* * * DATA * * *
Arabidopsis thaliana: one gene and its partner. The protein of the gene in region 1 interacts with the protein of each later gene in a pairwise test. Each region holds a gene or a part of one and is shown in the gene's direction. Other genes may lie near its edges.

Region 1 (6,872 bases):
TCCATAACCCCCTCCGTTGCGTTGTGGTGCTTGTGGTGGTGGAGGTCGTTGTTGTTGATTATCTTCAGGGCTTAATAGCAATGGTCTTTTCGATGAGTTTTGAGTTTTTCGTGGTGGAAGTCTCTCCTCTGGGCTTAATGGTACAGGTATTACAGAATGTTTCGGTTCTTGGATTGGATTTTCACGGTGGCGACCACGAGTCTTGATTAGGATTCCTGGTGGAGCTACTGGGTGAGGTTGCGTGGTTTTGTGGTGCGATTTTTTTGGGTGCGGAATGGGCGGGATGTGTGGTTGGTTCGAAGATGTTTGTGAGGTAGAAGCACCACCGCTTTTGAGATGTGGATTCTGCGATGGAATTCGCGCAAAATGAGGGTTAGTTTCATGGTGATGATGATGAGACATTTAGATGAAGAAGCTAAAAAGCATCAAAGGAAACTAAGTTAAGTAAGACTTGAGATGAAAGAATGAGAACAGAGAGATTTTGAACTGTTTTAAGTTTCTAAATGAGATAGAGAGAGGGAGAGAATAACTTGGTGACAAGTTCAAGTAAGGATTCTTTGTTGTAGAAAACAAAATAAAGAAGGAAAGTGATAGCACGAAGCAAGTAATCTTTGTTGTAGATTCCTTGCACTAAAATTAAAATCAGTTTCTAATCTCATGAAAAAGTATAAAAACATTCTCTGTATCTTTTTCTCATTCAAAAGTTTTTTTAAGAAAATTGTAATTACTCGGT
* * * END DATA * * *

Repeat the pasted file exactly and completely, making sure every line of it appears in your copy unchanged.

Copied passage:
Arabidopsis thaliana: one gene and its partner. The protein of the gene in region 1 interacts with the protein of each later gene in a pairwise test. Each region holds a gene or a part of one and is shown in the gene's direction. Other genes may lie near its edges.

Region 1 (6,872 bases):
TCCATAACCCCCTCCGTTGCGTTGTGGTGCTTGTGGTGGTGGAGGTCGTTGTTGTTGATTATCTTCAGGGCTTAATAGCAATGGTCTTTTCGATGAGTTTTGAGTTTTTCGTGGTGGAAGTCTCTCCTCTGGGCTTAATGGTACAGGTATTACAGAATGTTTCGGTTCTTGGATTGGATTTTCACGGTGGCGACCACGAGTCTTGATTAGGATTCCTGGTGGAGCTACTGGGTGAGGTTGCGTGGTTTTGTGGTGCGATTTTTTTGGGTGCGGAATGGGCGGGATGTGTGGTTGGTTCGAAGATGTTTGTGAGGTAGAAGCACCACCGCTTTTGAGATGTGGATTCTGCGATGGAATTCGCGCAAAATGAGGGTTAGTTTCATGGTGATGATGATGAGACATTTAGATGAAGAAGCTAAAAAGCATCAAAGGAAACTAAGTTAAGTAAGACTTGAGATGAAAGAATGAGAACAGAGAGATTTTGAACTGTTTTAAGTTTCTAAATGAGATAGAGAGAGGGAGAGAATAACTTGGTGACAAGTTCAAGTAAGGATTCTTTGTTGTAGAAAACAAAATAAAGAAGGAAAGTGATAGCACGAAGCAAGTAATCTTTGTTGTAGATTCCTTGCACTAAAATTAAAATCAGTTTCTAATCTCATGAAAAAGTATAAAAACATTCTCTGTATCTTTTTCTCATTCAAAAGTTTTTTTAAGAAAATTGTAATTACTCGGT